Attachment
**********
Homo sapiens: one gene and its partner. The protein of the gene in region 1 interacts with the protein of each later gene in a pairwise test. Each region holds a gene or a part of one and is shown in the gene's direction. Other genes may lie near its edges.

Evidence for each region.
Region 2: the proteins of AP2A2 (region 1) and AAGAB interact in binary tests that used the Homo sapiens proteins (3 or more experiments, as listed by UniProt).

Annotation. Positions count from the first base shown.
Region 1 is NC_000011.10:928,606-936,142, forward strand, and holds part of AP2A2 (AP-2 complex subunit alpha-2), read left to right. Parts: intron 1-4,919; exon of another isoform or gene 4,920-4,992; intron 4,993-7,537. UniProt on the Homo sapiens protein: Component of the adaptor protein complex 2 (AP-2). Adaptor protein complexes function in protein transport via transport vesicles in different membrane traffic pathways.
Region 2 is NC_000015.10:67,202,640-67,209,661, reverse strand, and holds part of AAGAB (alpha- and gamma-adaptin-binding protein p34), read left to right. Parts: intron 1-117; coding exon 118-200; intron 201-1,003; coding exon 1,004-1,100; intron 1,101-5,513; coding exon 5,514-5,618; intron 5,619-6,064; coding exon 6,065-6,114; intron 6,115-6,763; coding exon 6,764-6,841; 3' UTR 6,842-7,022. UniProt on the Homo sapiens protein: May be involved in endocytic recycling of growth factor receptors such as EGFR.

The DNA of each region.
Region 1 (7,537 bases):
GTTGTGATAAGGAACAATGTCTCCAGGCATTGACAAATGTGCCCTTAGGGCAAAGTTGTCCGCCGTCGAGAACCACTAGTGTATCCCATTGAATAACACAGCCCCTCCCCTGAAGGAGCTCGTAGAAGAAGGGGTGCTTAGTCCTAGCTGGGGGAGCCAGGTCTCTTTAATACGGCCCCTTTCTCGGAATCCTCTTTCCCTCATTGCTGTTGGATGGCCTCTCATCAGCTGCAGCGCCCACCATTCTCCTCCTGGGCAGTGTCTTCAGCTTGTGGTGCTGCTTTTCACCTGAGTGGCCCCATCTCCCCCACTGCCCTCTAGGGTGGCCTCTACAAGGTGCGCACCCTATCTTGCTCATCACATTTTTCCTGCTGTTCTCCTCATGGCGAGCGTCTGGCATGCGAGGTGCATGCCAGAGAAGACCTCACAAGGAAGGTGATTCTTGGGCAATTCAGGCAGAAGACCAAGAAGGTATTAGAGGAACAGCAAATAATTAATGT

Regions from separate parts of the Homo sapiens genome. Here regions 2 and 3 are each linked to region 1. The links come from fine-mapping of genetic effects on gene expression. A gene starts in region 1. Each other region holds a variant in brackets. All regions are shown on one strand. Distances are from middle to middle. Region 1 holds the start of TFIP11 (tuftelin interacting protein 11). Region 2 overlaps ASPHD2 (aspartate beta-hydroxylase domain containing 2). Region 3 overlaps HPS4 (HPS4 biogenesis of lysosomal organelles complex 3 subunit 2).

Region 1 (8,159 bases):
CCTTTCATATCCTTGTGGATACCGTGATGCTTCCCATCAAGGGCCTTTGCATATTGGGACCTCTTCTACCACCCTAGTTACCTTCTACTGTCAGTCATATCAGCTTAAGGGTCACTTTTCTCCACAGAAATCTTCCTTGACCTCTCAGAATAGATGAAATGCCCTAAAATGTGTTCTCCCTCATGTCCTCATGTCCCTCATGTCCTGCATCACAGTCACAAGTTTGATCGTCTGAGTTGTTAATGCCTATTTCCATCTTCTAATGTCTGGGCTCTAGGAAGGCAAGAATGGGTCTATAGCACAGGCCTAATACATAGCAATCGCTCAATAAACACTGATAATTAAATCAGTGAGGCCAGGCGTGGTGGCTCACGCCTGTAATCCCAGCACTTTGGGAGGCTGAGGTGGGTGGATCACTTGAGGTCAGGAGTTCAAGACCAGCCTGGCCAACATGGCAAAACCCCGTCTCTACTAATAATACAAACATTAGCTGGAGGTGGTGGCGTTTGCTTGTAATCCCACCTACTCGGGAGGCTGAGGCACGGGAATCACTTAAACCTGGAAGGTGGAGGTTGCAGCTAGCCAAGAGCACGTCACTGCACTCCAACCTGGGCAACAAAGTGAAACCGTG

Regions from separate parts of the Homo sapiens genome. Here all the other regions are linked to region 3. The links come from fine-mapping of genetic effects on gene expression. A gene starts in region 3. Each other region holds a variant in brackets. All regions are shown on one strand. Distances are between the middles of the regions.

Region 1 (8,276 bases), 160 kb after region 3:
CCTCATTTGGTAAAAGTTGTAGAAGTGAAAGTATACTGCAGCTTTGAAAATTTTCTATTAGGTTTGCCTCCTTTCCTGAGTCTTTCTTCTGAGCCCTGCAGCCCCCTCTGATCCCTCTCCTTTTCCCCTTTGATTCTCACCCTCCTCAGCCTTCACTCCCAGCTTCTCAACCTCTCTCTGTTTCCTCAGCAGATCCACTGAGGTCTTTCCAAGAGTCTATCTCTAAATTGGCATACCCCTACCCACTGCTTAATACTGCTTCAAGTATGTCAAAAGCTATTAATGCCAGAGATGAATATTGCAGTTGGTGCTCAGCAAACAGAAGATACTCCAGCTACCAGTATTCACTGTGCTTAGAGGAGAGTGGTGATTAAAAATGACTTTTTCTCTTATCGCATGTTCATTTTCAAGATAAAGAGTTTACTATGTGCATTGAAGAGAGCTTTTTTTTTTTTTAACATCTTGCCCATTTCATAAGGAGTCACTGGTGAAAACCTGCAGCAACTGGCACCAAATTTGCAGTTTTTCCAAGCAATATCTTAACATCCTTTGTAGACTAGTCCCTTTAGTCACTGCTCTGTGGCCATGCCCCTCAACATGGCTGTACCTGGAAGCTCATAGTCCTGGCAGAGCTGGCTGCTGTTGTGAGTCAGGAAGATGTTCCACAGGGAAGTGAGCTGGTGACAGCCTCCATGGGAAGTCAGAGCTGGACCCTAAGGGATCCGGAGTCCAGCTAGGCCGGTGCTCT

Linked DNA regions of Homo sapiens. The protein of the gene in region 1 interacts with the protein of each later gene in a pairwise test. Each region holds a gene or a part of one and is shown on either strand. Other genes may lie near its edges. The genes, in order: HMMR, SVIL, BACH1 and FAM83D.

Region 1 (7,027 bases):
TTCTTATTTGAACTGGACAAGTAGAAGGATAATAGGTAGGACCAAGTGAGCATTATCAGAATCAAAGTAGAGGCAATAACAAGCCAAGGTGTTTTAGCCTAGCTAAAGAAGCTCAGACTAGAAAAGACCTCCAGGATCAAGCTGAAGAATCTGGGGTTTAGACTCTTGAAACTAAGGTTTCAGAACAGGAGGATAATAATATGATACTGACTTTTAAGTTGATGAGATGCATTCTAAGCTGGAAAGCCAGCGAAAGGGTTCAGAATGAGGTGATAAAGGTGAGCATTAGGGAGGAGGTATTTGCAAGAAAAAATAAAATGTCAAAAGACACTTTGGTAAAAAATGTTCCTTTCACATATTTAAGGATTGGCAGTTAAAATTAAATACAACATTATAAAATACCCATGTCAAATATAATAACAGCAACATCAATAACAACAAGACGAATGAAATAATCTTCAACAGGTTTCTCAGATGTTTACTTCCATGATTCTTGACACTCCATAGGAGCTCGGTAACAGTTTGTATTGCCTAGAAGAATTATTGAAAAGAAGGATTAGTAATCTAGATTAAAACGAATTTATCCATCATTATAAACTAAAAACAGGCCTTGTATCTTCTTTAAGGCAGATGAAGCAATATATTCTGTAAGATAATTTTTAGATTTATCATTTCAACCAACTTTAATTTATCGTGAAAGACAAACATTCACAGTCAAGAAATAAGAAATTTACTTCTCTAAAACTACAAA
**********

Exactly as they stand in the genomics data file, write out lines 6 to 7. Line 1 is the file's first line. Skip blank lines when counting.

Region 2 is NC_000015.10:67,202,640-67,209,661, reverse strand, and holds part of AAGAB (alpha- and gamma-adaptin-binding protein p34), read left to right. Parts: intron 1-117; coding exon 118-200; intron 201-1,003; coding exon 1,004-1,100; intron 1,101-5,513; coding exon 5,514-5,618; intron 5,619-6,064; coding exon 6,065-6,114; intron 6,115-6,763; coding exon 6,764-6,841; 3' UTR 6,842-7,022. UniProt on the Homo sapiens protein: May be involved in endocytic recycling of growth factor receptors such as EGFR.

The DNA of each region.